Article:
Israel Aerospace Industries (IAI) has announced that the Heron TP, it's largest and most advanced unmanned aerial vehicle (UAV), recently set a new technological and operational record flying at an altitude of 40,000 ft, for a substantial period of time.
According to IAI the Heron reached this altitude in less than one hour of flight.
The Heron TP, also dubbed the Heron 2 or ''Eitan'', by its Israeli Air Force (IAF) designation - is designed to fly at high altitude on missions spanning over several days.
Powered by a powerful 1,200 hp turbo-prop engine, the 4.6 ton UAV can operate at 45,000 feet, that is, above commercial air traffic, with a one-ton payload. This enables it to carry sensors that can provide a detailed view of the ground, even from that great height.
Using on board fuel and power resources, Heron TP is able to sustain continuous missions for over 36 hours with full mission payload. The aircraft is also equipped with deicing systems protecting the aircraft when flying through icing conditions.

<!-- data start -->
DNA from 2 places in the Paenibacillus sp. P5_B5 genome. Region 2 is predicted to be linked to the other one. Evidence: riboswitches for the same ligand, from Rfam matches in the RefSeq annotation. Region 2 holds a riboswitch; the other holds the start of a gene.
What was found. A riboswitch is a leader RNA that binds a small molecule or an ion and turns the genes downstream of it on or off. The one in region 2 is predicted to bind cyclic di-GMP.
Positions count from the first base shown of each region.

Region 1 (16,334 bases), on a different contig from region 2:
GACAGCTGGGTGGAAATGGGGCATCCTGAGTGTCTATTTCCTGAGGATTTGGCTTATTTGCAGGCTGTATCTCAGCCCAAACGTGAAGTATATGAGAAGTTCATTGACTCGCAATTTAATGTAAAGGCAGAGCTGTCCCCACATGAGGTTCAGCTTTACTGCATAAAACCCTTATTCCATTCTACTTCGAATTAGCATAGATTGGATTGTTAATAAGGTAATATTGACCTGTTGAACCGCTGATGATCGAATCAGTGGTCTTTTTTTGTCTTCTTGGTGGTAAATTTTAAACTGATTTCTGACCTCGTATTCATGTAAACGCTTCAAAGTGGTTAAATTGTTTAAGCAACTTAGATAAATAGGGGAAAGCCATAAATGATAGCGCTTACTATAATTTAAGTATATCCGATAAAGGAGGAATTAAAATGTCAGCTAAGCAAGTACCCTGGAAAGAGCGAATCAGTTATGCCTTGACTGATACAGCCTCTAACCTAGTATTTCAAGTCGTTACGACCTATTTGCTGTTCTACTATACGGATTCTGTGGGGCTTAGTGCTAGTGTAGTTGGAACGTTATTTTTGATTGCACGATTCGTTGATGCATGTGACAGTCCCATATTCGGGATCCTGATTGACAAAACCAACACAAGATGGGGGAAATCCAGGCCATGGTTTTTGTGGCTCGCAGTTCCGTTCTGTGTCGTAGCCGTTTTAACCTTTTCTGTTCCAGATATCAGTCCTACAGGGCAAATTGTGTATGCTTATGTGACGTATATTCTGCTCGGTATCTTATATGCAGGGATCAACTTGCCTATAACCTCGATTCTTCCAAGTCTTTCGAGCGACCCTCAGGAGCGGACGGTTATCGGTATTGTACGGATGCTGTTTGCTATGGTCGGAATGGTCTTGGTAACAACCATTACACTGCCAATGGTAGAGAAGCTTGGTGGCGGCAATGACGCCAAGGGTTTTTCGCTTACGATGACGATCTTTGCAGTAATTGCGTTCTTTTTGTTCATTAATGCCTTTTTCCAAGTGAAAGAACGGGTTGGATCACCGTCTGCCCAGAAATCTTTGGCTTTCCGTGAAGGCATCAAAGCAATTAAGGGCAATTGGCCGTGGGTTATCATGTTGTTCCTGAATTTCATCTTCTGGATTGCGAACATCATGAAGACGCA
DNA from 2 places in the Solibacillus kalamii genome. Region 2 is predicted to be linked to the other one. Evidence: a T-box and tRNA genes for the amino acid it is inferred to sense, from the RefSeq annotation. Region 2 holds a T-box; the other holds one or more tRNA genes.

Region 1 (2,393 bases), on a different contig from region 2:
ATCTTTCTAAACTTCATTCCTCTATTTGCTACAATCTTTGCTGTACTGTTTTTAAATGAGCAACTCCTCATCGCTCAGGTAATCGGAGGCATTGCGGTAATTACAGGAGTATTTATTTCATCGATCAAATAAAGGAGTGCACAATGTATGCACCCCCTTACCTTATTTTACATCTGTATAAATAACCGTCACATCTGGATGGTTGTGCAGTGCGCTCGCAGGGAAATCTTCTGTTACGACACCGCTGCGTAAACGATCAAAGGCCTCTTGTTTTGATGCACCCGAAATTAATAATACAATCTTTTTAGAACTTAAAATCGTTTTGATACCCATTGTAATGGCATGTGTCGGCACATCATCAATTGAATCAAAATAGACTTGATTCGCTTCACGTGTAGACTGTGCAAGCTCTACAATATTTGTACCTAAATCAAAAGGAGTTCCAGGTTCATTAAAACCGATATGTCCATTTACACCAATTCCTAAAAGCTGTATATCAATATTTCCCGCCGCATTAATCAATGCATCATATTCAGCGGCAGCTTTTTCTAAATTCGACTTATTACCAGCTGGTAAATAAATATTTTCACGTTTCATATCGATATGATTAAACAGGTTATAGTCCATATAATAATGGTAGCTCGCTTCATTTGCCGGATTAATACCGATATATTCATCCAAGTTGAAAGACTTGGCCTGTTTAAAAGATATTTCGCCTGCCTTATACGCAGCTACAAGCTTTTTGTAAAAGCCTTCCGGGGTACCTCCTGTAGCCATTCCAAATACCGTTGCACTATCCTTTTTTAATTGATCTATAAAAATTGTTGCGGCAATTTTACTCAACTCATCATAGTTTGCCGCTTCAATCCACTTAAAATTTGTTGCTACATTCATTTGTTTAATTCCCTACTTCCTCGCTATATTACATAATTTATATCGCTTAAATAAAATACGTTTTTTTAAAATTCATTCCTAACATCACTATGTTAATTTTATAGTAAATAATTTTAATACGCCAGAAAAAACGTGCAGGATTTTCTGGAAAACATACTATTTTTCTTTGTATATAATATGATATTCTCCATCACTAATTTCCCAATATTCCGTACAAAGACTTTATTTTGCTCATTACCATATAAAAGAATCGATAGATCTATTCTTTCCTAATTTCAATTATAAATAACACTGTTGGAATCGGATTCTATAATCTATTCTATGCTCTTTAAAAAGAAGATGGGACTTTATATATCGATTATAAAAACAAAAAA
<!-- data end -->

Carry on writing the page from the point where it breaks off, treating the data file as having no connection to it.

Apart from long range, long endurance Intelligence, Surveillance and Target Acquisition Reconnaissance (ISTAR) missions, the Eitan is designed to execute a large variety of operational missions, including aerial refueling and strategic missile defense.
Its endurance level of 36 hours makes it a competitor for the US MQ-9 Reaper (or Predator B).
The Heron family of UAVs have been in service for longer than the Predators, and can boast of a comparable track record.
Eitan made its maiden flight Friday, 15 July 2006 in Israel.
India, Canada and some European nations are the most likely customers of the Heron TP, which can also be fielded for maritime patrol. It can also be positioned as a low cost competitor to the Global Hawk, whose vast range becomes superfluous for the maritime needs of most nations.
Reportedly some Herons are already in service with the Indian Army, and some more are on order.